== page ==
Given the above, I think it’s fair to say we would consider grants with reasoning like in your post, but sometimes the ultimate decision for that type of grant may make more sense to be considered for funding by the LTFF.

On the question of what I think of the moral circle expansion type arguments for prioritizing animal welfare work within longtermism, I’ll speak for myself. I think you are right that the precise nature of how moral circles expand and whether such expansion is unidimensional or multidimensional is an important factor. In general, I don’t have super strong views on this issue though so take everything I say here to be stated with uncertainty.

I’m somewhat skeptical, to varying degrees, about the practical ability to test people’s attitudes about moral circle expansion in a reliable enough way to gain the kind of confidence needed to determine if that’s a more tractable way to influence long run to determine, as you suggest it might, whether to prioritize clean meat research or advocacy against speciesism, which groups of animals to prioritize, or which subgroups of the public to target if attempting outreach. The reason for much of this skepticism (as you suggest as a possible limitation of this argument) is largely the transferability across domains and cultures, and the inherent wide error bars in understanding the impact of how significantly different facts of the world would impact responses to animal welfare (and everything else).

For example, supposing it would be possible to develop cost-competitive clean meat in the next 30 years, I don’t know what impact that would have on human responses to wild animal welfare or insects and I wouldn’t place much confidence, if any, in how people say they would respond to their hypothetical future selves facing that dilemma in 30 years (to say nothing of their ability to predict the demands of generations not yet born to such facts). Of course, reasons like this don’t apply to all of the work you suggested doing and, say, surveys and experiments on existing attitudes of those actively working in AI might tell us something about whether animals (and which animals if any) would be handled by potential AI systems. Perhaps you could use this information to decide we need to ensure non-human-like minds to be considered by those at elite AI firms.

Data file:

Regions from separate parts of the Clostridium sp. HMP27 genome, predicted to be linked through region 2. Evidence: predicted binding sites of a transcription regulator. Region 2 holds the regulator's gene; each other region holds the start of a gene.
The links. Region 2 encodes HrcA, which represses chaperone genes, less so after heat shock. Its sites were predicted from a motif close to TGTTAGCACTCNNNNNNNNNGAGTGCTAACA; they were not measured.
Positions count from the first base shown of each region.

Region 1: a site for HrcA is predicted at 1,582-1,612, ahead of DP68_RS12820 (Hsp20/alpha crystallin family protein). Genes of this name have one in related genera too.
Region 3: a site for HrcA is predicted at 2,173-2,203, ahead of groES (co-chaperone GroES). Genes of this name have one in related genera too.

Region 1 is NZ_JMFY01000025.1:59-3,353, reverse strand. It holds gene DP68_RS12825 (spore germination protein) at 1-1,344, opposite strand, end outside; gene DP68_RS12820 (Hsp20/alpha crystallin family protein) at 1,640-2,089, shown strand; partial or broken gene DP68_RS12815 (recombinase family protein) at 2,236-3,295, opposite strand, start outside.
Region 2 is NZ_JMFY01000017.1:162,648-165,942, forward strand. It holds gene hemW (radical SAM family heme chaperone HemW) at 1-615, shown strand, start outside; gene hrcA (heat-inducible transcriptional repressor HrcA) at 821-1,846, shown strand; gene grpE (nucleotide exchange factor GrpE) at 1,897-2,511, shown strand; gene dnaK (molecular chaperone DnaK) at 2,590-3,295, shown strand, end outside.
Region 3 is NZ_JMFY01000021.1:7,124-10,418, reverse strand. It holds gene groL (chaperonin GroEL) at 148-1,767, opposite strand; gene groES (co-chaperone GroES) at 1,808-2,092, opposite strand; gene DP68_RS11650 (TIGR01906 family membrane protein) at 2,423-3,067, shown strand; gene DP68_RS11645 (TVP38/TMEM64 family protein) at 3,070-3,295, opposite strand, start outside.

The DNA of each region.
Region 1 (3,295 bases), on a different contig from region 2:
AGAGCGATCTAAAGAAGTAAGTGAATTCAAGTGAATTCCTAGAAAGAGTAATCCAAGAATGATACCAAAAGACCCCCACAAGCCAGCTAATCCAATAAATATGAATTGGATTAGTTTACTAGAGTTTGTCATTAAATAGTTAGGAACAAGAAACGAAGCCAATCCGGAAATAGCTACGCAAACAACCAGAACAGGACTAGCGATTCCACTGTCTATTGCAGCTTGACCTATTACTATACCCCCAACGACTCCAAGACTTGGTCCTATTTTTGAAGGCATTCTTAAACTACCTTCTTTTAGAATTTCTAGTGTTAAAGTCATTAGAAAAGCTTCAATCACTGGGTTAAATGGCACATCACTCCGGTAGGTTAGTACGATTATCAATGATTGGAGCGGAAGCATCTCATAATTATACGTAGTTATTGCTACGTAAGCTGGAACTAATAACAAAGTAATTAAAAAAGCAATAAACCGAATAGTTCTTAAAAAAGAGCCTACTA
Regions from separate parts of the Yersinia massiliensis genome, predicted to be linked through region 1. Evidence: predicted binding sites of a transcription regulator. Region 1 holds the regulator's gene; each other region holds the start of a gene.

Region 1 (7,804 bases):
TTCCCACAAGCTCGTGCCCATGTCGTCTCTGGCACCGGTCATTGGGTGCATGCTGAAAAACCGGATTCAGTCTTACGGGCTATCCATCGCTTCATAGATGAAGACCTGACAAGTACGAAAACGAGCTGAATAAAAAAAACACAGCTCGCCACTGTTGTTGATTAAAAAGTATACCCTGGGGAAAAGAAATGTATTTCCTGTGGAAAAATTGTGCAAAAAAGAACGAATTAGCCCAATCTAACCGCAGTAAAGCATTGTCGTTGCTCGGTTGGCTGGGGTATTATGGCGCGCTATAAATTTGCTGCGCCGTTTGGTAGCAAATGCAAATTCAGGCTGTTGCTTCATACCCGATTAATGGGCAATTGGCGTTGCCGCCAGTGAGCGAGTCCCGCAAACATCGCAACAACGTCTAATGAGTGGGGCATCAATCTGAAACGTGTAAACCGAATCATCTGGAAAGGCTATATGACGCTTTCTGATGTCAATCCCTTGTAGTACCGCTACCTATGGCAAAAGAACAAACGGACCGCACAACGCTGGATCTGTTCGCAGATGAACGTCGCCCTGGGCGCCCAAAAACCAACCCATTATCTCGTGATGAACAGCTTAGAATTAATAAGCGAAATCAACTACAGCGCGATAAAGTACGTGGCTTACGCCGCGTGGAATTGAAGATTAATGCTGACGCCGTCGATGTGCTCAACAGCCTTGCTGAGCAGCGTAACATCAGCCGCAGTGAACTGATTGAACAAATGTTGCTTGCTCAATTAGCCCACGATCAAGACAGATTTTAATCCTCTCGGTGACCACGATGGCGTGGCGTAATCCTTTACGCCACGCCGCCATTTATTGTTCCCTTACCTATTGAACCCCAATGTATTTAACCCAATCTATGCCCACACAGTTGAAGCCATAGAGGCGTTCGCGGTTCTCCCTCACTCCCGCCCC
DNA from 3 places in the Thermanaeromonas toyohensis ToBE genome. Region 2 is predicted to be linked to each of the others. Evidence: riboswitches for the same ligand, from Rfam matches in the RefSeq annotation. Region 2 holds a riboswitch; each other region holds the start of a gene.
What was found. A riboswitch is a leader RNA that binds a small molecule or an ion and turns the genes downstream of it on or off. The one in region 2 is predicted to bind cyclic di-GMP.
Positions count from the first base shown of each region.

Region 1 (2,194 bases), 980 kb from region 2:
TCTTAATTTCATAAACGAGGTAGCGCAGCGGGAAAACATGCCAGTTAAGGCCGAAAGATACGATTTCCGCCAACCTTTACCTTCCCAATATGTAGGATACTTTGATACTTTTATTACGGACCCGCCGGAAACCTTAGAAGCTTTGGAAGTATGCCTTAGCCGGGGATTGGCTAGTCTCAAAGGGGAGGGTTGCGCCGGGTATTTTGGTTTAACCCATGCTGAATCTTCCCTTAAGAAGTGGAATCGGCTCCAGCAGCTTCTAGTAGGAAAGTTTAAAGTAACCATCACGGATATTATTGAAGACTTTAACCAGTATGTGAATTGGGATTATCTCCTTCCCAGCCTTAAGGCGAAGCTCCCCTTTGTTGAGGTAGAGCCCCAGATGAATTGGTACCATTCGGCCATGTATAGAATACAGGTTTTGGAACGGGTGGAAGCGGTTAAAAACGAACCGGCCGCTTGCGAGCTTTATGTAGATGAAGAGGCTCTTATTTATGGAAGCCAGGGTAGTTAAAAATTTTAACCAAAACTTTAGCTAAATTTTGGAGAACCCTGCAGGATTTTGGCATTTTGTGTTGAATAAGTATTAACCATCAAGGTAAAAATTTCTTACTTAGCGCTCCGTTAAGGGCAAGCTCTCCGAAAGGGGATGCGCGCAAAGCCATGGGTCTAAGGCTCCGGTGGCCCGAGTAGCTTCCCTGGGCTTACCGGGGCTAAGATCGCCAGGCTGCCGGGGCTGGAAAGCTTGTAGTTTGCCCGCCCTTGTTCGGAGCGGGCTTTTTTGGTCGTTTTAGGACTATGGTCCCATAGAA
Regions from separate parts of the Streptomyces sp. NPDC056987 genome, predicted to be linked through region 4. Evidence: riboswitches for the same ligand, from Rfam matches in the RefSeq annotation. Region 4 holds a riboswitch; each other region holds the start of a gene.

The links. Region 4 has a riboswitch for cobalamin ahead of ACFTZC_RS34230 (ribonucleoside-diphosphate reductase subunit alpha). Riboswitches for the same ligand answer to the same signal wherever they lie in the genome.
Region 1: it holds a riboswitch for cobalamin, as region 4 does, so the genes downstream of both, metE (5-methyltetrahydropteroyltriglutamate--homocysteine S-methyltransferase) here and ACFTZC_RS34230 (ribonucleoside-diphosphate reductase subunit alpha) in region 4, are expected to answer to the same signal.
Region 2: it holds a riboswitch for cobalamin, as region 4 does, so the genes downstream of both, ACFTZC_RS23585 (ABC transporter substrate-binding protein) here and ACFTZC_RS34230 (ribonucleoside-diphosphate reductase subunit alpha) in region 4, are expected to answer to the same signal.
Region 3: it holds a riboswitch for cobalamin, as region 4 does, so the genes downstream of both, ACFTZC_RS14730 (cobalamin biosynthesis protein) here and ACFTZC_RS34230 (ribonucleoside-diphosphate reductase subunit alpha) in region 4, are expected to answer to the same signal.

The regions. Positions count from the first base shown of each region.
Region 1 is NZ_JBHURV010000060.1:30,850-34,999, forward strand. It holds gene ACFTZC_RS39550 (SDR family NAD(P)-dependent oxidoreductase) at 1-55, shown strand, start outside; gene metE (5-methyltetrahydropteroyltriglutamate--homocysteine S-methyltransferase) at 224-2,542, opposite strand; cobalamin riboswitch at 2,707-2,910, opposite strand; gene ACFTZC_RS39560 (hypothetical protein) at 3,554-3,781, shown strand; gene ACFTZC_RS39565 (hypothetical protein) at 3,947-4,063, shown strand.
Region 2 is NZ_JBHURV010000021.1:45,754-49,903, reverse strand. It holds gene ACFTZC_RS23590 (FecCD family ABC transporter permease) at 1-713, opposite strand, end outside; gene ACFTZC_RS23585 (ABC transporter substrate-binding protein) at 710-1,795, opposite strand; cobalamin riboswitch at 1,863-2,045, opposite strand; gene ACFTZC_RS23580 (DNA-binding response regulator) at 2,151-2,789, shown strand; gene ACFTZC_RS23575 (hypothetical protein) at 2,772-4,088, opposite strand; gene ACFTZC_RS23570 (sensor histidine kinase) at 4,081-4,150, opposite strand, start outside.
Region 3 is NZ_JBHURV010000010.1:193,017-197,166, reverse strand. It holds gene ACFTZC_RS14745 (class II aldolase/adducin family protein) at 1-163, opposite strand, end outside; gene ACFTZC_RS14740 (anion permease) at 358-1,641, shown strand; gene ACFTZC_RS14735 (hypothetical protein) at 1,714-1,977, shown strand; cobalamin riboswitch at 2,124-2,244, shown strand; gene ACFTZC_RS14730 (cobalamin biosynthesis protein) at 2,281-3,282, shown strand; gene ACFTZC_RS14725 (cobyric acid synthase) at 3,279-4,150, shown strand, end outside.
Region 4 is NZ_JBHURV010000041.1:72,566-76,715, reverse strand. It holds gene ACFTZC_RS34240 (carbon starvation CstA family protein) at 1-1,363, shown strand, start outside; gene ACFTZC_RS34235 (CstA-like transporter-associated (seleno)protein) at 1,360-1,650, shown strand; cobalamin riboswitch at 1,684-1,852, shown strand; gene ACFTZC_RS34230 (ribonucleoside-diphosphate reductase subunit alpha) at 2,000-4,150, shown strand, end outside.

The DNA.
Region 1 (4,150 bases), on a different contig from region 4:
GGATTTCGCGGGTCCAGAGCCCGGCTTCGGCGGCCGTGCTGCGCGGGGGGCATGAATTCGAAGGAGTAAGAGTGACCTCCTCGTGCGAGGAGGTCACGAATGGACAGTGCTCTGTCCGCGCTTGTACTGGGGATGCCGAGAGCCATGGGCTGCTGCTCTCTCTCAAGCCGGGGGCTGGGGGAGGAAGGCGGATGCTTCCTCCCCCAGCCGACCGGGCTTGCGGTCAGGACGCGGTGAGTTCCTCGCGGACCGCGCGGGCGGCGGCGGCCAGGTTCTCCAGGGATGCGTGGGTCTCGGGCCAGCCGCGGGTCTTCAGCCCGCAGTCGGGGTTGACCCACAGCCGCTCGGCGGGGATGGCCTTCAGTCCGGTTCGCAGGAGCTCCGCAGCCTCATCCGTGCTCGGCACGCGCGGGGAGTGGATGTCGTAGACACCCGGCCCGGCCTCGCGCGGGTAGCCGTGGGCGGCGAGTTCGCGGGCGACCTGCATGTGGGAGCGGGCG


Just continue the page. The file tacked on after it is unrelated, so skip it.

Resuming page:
I definitely would encourage people to send us any ideas that fall into this space, as I think it’s definitely worth considering seriously.

Animal Welfare Fund: Ask us anything!

In the just completed round we got several applications from academics looking to support research on plant-based and cultivated meat projects though we ultimately decided not to support any of them. We definitely welcome grant applications in this area and our new requests for proposals explicitly calls for applications on work in this space. Additionally, I would direct them to consider applying to GFI’s alternative protein research grants, and the Food Systems Research Fund, among other locations, if they believe they have promising projects in this space.

On the specific reasoning, there are reasons against funding some work in this area, as there are every area we consider, but ultimately I don’t think the general case for or against grants in this space is decisive. It’s definitely true, as you point out, that some grant requests in this area can be high relative to the median grant request but this prior round featured five grants over $100,000. So, to me, the ultimate concern is the expected rate of return on the particular grant relative to other possible options we have before us. In this particular instance we didn’t fund one of these projects but I definitely wouldn’t want to deter researchers with valuable ideas from applying, as I think work in this space has the potential to be extremely valuable.